As Android remains at the top spot for the world's most used mobile operating system, Apple are reportedly designing cheaper, smaller iPhone-like devices to compete with Google's mobile software.
iPhones are expensive, but arguably proportionate in price for what they can do. Arguably, both the iPhone and the BlackBerry devices are ruling the marketshare at present for their ability to do practically anything.
"The new smaller iPhone is expected to priced cheap enough to be offered by carriers for free with a smaller subsidy, or in the ballpark of $300 unlocked. Rather than being a dumbed down 'feature phone,' the smaller iPhone is said to simply be "significantly lighter," with a smaller edge-to-edge touch screen."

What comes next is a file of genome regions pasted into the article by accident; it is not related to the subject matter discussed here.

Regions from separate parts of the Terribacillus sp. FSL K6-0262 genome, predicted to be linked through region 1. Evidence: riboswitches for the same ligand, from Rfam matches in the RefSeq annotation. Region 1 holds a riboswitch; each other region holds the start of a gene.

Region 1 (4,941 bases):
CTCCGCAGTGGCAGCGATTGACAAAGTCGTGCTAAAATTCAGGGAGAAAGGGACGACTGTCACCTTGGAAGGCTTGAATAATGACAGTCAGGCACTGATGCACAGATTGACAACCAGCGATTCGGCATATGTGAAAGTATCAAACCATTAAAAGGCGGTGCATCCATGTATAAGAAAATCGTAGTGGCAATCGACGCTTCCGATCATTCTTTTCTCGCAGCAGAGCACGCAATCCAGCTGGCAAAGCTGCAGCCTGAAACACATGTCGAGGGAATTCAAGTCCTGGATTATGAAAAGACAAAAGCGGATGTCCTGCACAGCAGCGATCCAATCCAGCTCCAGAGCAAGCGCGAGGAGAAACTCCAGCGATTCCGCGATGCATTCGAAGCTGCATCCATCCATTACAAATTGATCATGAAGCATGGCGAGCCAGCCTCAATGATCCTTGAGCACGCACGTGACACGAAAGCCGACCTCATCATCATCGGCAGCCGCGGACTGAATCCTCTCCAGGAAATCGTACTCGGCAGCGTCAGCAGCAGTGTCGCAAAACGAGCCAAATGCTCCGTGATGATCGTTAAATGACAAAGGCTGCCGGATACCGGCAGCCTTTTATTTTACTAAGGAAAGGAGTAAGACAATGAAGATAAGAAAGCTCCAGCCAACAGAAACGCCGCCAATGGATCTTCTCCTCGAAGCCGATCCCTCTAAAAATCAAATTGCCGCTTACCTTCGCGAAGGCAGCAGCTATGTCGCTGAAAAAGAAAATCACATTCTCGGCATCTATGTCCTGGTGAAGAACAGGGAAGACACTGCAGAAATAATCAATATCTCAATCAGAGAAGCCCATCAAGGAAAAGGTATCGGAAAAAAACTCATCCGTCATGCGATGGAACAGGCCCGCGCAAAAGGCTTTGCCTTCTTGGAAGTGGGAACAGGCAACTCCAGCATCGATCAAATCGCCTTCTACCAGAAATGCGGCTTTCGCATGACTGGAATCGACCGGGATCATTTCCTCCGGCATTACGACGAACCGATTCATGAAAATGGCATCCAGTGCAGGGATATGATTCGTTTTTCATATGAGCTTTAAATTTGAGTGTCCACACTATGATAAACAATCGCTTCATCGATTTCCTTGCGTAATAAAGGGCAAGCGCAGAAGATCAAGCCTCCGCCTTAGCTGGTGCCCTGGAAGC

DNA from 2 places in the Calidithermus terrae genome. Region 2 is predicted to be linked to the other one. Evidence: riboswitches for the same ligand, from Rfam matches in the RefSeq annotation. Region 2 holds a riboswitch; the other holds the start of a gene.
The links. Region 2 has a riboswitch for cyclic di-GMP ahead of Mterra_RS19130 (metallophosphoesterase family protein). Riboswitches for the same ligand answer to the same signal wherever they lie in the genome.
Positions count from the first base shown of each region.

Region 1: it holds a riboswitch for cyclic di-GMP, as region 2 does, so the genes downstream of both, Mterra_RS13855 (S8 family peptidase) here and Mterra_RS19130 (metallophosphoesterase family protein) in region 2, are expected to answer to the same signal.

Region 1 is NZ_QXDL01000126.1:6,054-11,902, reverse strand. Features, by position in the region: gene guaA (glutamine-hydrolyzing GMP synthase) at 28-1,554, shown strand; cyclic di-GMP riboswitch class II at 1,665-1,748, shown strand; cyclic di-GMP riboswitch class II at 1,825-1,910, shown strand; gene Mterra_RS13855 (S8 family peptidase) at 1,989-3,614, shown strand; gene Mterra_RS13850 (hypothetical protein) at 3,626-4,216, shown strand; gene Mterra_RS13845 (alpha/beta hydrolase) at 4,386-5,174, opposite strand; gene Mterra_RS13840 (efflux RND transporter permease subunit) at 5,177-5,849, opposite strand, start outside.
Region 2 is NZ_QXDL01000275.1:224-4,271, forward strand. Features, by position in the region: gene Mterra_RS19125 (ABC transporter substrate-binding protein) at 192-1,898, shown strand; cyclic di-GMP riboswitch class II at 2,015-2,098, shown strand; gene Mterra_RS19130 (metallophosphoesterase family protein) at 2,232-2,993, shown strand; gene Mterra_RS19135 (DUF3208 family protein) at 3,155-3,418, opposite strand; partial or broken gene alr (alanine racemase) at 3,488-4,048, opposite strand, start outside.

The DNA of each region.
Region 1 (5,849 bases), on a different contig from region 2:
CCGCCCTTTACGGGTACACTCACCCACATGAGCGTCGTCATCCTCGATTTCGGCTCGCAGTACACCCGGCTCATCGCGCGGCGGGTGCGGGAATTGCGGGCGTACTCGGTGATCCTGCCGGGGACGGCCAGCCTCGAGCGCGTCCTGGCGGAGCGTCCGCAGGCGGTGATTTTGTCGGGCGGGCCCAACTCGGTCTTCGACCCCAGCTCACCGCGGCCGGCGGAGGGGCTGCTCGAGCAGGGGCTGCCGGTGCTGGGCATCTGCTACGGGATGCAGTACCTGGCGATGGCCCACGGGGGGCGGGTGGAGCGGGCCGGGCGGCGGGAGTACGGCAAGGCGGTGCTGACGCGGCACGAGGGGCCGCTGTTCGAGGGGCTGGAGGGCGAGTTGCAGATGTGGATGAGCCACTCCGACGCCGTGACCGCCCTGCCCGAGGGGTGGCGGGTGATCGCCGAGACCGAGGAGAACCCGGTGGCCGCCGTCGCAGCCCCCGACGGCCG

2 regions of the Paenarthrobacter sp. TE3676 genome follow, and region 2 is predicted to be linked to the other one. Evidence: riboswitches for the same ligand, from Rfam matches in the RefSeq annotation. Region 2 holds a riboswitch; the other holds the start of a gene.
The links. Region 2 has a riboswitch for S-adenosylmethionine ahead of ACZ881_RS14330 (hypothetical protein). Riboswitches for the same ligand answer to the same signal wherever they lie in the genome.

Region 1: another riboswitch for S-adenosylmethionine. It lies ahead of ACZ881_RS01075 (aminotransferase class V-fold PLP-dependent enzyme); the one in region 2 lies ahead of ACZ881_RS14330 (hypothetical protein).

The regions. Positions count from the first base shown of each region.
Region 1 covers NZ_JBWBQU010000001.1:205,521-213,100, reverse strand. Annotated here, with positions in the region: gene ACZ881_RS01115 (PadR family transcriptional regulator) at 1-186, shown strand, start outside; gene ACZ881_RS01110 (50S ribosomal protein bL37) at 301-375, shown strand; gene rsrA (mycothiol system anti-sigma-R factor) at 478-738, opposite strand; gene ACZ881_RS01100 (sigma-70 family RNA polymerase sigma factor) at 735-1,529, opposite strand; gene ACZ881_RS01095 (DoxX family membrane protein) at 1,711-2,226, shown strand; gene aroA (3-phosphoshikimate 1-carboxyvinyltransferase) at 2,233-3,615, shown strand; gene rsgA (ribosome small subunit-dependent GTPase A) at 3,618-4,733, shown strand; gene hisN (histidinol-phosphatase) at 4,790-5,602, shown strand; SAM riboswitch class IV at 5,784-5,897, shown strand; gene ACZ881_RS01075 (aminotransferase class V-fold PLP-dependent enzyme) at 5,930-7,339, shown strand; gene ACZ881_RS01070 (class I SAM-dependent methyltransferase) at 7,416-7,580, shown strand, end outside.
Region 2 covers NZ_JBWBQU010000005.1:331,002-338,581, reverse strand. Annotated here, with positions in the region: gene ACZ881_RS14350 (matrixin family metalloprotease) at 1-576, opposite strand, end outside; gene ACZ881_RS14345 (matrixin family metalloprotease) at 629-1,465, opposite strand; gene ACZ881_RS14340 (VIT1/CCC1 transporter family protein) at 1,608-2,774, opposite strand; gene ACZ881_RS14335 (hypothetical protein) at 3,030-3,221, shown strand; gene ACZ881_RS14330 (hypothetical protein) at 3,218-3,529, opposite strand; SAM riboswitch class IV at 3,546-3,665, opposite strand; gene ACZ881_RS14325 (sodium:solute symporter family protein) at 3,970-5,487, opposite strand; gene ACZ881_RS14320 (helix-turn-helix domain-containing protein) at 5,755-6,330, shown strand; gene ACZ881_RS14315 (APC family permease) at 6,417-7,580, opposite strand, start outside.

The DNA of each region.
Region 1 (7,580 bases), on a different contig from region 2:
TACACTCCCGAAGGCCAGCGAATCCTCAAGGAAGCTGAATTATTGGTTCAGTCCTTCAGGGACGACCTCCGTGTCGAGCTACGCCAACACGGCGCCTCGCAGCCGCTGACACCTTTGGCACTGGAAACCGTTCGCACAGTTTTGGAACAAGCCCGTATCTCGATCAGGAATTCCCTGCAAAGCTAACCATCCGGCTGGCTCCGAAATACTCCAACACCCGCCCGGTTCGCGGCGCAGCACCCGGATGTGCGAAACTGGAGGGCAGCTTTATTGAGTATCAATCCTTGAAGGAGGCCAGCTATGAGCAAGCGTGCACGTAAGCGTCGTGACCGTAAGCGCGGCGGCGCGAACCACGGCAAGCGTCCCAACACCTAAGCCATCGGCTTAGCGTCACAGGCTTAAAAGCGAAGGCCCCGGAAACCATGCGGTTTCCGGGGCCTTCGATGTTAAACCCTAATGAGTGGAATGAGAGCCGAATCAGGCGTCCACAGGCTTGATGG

The 'cheaper iPhone' could be sold to carriers at half the existing price of the regular iPhone, meaning greater subsidies to the end consumer. It could in effect also be an emerging handset for those in less economically developed areas of the world.
Though the partnership of Microsoft and Nokia to provide Nokia touch-handsets running Windows Phone 7 may not be able to take on the iPhone demographic, it is more aimed at attempting to knock a few chips away from Android.
But if Apple's iPhone is already a dominating force in the mobile market, a less expensive iPhone-like device could put other mobile manufacturers out of business. Who would want a cheap Nokia phone at $99 when they could easily jump aboard the iPhone bandwagon and claim the social status for around about the same price?
The Generation Y is all about the iPhone. While it is clear on the ground that the standalone portable music player is not as important as an iPod combined with mobile calling technology, the iPhone still takes the top place as the contender of choice for younger consumers.